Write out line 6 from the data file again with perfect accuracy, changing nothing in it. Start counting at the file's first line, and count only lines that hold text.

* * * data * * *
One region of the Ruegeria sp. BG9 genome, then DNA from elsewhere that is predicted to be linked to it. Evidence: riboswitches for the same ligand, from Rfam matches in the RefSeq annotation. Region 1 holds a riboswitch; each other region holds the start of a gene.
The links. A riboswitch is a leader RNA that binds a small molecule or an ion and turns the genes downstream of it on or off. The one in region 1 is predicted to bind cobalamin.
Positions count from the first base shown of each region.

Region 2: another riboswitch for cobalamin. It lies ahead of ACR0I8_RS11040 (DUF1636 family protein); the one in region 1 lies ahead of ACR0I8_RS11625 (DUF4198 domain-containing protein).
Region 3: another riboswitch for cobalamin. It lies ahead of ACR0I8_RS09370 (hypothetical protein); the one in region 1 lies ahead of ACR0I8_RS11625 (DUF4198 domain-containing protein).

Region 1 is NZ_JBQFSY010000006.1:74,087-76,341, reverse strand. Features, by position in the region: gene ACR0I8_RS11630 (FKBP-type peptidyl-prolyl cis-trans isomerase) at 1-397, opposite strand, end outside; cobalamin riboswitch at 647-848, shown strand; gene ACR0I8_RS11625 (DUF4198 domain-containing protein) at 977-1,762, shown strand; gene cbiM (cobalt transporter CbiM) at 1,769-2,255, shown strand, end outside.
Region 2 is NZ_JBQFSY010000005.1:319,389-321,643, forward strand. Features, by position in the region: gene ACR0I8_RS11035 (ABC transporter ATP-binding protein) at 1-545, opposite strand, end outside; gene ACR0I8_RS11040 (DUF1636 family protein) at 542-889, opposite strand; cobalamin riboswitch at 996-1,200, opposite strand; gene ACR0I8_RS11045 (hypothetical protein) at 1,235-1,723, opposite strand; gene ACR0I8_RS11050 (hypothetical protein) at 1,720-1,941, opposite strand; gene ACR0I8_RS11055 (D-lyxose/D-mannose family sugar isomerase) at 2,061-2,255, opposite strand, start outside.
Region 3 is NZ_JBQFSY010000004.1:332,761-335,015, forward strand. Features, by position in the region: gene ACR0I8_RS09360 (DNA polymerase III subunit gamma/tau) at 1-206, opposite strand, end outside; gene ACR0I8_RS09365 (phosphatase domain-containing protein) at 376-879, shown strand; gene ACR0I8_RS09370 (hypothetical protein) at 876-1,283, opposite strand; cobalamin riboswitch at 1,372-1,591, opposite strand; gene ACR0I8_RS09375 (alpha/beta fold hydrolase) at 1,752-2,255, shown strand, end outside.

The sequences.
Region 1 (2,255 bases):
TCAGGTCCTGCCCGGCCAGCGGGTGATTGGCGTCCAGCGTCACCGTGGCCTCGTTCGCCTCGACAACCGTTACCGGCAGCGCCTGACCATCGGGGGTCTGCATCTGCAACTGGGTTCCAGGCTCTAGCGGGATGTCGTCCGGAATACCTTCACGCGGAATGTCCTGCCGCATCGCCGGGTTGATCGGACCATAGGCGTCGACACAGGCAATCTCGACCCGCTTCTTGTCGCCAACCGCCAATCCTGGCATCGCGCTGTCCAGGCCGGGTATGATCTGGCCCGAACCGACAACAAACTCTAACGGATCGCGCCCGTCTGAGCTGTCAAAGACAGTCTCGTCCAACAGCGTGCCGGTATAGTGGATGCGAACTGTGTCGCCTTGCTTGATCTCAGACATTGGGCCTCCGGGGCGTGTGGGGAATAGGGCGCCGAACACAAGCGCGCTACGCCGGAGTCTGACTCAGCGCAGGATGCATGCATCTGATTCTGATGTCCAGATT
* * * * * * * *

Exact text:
Region 1 is NZ_JBQFSY010000006.1:74,087-76,341, reverse strand. Features, by position in the region: gene ACR0I8_RS11630 (FKBP-type peptidyl-prolyl cis-trans isomerase) at 1-397, opposite strand, end outside; cobalamin riboswitch at 647-848, shown strand; gene ACR0I8_RS11625 (DUF4198 domain-containing protein) at 977-1,762, shown strand; gene cbiM (cobalt transporter CbiM) at 1,769-2,255, shown strand, end outside.